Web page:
SEC – Morningstar Litigate Validity of its Ratings Process
Seldom does the Commission litigate with a major business entity. Conventional wisdom says that the cost in terms of executive time, the distraction and of course the legal fees to contest an agency enforcement action are not worth it. The prudent course is to settle, pay the fines and move on. Yet recently, a major credit rating agency chose not to settle with the agency. Rather, an enforcement action was filed claiming disclosure violations and inadequate internal controls. The case is in litigation. SEC v. Morningstar Credit Ratings, LLC, No. 1:21-cv-01359 (S.D.N.Y. Filed February 16, 2021).
Morningstar is a New York City based nationally recognized statistical ratings organization. The credit rating agency, along with affiliate DBRS, Inc. whose ratings services are integrated with those of Morningstar, is a wholly owned subsidiary of Morningstar, Inc. The parent’s shares are traded on Nasdaq Global Select Market.
This action centers on ratings for $30 billion of commercial mortgage-backed securities for 30 transactions. The ratings and transactions span a two-year period beginning in 2015.
Morningstar used a two-step process to prepare the ratings. The first step focused on key cash flow and valuation amounts for the properties and associated values backing the securities. The second employed a subordination process and model. The results from the two steps, each of which was disclosed, spawned the ratings. Those ratings are viewed as a crucial step in the sales process for the “certificates” issued on the securities.
In the first step, the firm underwrote a representative sample of the pool of commercial real estate loans that collateralized each CMBS transaction. Morningstar calculated the expected net cash flow that each commercial property would generate over the life of the loan. This step was disclosed and published on the firm’s website.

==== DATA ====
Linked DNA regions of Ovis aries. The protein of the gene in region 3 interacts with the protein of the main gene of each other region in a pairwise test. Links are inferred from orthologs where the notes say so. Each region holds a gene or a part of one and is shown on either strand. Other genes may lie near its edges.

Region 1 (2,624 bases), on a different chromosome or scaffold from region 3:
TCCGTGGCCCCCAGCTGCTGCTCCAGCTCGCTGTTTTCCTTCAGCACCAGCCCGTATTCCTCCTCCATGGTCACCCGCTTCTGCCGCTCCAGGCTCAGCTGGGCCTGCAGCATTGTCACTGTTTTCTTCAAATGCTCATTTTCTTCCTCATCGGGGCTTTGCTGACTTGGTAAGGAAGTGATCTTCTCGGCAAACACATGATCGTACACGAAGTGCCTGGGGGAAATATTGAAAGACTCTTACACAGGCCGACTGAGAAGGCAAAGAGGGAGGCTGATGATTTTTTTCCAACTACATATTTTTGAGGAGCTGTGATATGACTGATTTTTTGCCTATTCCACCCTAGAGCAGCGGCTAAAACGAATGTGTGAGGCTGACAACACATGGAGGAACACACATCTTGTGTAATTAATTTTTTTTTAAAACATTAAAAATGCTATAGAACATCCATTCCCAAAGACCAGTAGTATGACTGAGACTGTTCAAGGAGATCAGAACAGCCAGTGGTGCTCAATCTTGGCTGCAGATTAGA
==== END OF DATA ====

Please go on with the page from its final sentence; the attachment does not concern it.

The second step – the subordination step and model – was also disclosed on the website. Here the cash flow and the capitalization rate were put on an excel spreadsheet. The Subordination Model was used to subject the values to what are called “defined sets of stresses.” The point is to determine the likelihood of default under select stresses. The result is expressed as a percentage.
What was not disclosed were certain loan specific adjustments made during step two of the process. The adjustments were made on the excel spreadsheet that reflected the model used in the step. There were no guidelines to direct the analysts making the adjustments. The model did not constrain how the analyst made the adjustments or the size.
The loan specific adjustments had a material impact. Most of the adjustments decreased the stress. The result was an increase in the rating. The net impact was that “investors were not able to assess the ratings determined by Morningstar and their associated risks.” The ratings that resulted from the process were, however, beneficial to those who paid for them.
The firm failed to disclose the adjustments or identify them on forms filed with the Commission. Morningstar also did not have effective internal controls regarding the use of the loan-specific adjustments. The complaint alleges violations of Exchange Act Section 15E(b)(2) and Rule 17g-1(f).